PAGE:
Be wary of where you post your open roles
Whilst it may be productive to post your open roles all over the internet and offline in some newspaper publications, it will likely draw in candidates that you’re not looking for. It’s better to go niche with your job role, even if it’s a receptionist role.
For example, if you’re a design company, then you may want to approach more job agencies and boards online that are specific to the creative industries. If it’s more corporate, then you may want to think about what job websites are showcasing more corporate roles than anything else.
As much as you would want the pick of a bunch, you don’t want to end up with hundreds of applications to sift through. As a small business, that could end up taking a lot of time and effort for those responsible for recruiting the role.
Filter down your applicants in the most efficient way
When you have all your job applications and the open role is closed, the most time-consuming part is sifting through all the applications in order to find the right ones for interviewing. On average, the typical corporate job offer attracts over 250 resumes. That’s a lot of job applications to go through.
With that in mind, there are going to be certain methods that you might find more useful when going through the applicants. You may find it easier to focus on specific sections of resumes that are most important or you could be ruthless by culling any resumes that go beyond two pages.
Some businesses might outsource an agency to filter through all the applicants so that you can save some time on your part. One of the most popular ways of filtering down your applicants though is through pre-employment tests, otherwise known as screening candidates.
Screen your candidates
Screening candidates is a great way of finding the best applicants that fit the job description. A customer service skills test can be a great way to do this or by giving them certain scenarios related to the job itself.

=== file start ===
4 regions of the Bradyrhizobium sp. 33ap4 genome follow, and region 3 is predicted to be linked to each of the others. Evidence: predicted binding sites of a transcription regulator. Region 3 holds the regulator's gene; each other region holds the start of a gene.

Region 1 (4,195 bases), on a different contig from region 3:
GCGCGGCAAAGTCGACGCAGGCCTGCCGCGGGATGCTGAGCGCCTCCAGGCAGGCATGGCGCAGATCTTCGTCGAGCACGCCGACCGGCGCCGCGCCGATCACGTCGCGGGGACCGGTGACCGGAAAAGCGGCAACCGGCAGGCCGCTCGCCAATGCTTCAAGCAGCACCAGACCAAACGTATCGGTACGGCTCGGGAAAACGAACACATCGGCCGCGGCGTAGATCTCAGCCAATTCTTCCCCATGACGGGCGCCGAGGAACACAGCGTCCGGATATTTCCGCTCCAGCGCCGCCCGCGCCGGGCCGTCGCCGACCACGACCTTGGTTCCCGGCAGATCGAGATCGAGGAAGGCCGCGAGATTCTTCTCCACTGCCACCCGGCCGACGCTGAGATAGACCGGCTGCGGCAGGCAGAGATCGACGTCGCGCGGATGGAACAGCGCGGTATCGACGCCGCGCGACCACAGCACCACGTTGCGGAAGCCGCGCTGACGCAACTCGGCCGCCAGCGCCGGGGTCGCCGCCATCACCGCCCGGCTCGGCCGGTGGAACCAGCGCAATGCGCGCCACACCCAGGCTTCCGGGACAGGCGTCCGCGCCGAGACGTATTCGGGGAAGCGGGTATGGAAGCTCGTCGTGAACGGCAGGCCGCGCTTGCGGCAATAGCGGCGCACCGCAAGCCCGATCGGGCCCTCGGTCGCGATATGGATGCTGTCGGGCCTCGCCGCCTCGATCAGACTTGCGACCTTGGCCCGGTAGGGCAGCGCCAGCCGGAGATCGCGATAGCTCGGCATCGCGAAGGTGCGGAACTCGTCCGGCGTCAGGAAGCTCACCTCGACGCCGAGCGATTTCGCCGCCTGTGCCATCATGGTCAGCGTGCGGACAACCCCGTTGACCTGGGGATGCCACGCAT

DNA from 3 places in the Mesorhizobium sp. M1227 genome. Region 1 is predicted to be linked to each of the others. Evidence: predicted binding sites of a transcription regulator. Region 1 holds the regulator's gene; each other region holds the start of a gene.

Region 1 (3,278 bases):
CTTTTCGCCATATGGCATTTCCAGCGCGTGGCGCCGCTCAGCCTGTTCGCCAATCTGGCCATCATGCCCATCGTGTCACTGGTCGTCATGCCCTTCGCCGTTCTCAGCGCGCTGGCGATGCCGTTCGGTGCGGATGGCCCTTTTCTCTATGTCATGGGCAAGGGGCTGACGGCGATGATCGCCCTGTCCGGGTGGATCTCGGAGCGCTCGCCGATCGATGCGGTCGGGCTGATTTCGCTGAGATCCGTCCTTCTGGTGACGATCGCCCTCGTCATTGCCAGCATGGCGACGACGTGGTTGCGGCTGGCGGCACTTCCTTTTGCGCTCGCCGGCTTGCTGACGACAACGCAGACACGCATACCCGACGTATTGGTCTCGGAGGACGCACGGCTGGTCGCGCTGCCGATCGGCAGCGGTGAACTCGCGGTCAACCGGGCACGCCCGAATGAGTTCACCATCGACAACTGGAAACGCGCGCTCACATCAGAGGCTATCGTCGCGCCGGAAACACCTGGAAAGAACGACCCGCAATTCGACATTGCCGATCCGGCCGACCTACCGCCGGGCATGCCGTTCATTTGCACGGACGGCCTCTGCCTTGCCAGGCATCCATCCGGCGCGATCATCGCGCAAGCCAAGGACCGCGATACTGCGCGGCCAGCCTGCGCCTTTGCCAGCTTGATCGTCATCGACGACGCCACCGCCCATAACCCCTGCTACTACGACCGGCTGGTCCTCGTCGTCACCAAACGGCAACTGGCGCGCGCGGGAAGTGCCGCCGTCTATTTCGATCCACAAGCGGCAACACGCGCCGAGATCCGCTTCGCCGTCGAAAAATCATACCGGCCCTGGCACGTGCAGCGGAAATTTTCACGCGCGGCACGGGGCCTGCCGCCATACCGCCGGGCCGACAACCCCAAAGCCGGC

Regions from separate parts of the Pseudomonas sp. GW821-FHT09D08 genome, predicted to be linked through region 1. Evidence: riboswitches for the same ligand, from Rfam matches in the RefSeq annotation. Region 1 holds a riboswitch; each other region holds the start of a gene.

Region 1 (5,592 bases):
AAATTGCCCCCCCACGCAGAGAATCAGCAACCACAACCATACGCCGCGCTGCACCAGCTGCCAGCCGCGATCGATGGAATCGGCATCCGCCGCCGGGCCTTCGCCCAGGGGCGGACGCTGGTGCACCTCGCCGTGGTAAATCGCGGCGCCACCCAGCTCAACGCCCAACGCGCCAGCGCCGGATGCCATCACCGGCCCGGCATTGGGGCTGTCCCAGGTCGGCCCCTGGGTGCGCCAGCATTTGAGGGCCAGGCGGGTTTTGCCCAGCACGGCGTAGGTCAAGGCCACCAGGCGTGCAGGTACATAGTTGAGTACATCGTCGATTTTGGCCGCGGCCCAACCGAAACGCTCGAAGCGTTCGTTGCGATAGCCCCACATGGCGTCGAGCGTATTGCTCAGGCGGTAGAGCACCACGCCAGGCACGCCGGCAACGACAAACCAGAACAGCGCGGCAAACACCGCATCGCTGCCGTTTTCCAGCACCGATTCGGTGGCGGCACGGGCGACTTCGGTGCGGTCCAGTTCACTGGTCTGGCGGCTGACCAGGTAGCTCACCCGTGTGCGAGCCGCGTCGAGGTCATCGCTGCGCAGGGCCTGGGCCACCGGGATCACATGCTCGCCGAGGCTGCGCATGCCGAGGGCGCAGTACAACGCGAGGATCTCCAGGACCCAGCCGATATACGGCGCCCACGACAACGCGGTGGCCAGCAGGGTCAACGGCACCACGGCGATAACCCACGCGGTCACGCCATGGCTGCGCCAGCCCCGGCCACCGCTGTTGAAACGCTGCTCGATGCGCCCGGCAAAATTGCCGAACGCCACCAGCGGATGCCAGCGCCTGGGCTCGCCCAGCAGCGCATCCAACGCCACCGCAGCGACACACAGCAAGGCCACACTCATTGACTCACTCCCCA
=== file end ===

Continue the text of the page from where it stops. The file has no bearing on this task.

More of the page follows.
Checking references is another way of understanding the character of the applicant from previous employers. Whilst an applicant might look good on paper, they could always be misleading when it comes to their resume. Did you know that 33% of individuals, according to a survey done by Checkster, had listed achievements on their resume that they didn’t?
It’s key to do background checks and to screen your candidates to ensure what they’ve said on their resume or in an interview, rings true.
Be sure to involve your HR department in order to get clarity on what screening you should be doing and what might not be appropriate. After all, it’s important to do everything by the book and not invade the personal privacy of the candidate intentionally or by accident.
Create a structure to your interviews
The interview process is one that you really want to get right before you start interviewing candidates you’ve selected. Adding a structure to your interviews will be important for your candidates to understand what’s expected from them.